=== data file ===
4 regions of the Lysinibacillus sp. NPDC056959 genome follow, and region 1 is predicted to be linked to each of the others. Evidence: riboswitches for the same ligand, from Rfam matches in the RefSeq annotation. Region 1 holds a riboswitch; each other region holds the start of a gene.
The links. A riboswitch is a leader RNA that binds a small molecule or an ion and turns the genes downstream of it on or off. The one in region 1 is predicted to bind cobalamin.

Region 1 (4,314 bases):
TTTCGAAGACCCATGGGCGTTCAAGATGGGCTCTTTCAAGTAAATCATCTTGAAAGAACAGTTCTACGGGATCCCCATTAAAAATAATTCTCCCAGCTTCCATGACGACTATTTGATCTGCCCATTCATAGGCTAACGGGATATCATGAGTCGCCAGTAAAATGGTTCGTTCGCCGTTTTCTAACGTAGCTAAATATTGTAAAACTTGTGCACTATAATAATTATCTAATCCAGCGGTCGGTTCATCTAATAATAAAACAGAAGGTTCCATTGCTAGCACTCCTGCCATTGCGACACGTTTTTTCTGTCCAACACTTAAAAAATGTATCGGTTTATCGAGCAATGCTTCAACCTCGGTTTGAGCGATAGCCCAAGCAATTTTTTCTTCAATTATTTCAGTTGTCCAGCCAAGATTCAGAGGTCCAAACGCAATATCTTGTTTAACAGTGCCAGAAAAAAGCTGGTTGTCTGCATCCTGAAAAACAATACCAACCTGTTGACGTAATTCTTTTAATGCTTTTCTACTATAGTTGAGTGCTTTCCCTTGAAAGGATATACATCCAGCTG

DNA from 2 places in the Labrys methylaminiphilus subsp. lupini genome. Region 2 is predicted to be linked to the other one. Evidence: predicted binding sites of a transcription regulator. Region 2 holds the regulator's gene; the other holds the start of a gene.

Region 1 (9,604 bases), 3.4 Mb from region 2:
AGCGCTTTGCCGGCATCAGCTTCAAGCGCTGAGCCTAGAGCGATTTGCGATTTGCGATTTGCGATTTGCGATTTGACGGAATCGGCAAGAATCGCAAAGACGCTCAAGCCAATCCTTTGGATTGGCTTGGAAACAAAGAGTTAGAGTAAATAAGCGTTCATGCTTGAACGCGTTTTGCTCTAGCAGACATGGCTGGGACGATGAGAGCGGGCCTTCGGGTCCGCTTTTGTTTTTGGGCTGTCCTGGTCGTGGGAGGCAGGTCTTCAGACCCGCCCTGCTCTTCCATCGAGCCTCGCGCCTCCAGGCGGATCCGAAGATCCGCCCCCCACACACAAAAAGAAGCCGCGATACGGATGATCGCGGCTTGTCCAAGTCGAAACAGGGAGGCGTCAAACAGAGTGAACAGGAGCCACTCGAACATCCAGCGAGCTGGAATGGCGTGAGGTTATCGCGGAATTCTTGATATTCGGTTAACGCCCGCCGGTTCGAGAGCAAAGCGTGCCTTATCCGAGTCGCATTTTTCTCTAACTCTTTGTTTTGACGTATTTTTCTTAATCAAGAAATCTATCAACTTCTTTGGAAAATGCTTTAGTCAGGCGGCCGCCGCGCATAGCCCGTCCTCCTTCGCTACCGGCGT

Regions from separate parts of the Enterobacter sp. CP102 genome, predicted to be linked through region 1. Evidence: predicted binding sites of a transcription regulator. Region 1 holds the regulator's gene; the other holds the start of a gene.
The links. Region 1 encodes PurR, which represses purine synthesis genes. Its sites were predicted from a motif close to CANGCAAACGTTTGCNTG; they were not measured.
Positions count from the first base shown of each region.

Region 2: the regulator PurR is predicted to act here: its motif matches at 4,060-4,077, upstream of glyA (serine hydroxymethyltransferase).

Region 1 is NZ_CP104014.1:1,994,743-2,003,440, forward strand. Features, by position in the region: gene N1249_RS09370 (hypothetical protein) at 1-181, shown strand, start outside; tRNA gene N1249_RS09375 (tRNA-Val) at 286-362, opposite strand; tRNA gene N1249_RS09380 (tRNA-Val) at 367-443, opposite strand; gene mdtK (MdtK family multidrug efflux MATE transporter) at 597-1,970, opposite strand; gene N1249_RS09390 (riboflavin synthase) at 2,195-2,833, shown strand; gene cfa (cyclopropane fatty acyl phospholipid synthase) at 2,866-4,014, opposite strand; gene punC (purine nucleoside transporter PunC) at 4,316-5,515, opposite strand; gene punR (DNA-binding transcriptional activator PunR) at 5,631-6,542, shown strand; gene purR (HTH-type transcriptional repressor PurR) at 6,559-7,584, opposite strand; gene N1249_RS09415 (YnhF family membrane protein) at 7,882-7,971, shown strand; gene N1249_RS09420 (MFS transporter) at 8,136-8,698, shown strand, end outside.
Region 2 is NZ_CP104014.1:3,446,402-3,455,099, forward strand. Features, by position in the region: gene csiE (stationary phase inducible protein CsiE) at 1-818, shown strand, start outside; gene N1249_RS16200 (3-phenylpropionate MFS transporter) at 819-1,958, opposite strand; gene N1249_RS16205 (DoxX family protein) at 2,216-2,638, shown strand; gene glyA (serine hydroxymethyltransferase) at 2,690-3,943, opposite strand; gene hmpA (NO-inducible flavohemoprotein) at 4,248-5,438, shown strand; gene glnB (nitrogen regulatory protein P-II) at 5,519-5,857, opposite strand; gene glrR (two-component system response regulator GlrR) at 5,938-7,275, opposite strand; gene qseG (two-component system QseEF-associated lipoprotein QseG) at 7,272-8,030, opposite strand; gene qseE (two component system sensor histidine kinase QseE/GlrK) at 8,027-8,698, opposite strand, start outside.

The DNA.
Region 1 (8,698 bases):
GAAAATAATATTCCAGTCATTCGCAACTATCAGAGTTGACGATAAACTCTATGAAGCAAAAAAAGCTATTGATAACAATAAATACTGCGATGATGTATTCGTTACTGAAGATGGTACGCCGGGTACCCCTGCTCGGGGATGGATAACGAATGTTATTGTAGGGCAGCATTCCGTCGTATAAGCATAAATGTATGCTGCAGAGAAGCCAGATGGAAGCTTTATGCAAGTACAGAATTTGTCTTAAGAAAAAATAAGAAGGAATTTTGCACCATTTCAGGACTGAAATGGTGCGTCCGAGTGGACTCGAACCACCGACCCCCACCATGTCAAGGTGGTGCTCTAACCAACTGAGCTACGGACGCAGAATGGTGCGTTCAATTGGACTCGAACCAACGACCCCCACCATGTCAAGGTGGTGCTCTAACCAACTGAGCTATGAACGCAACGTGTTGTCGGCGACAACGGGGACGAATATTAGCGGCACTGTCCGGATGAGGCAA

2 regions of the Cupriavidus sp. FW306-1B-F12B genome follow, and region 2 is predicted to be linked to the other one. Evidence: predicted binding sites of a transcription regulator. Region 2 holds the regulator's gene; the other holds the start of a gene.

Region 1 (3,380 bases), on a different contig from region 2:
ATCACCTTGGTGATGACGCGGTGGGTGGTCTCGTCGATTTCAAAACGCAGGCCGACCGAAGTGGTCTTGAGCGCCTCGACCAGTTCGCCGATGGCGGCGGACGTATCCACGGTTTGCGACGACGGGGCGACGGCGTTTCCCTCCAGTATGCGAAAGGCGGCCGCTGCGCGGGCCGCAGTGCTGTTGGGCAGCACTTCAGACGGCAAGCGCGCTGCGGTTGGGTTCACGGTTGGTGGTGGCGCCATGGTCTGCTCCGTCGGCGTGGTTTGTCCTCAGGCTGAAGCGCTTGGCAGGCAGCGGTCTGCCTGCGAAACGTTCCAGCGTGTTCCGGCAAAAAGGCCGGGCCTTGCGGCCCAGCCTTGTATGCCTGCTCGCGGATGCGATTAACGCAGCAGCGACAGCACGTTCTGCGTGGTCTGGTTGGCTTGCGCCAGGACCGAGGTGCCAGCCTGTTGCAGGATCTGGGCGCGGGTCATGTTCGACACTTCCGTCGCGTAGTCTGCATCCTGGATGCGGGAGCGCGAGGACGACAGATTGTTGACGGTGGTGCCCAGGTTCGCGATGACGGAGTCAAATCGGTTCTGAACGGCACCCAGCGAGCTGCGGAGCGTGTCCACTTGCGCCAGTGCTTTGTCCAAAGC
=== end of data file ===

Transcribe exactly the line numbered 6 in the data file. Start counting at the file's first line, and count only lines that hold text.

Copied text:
Region 1 (9,604 bases), 3.4 Mb from region 2: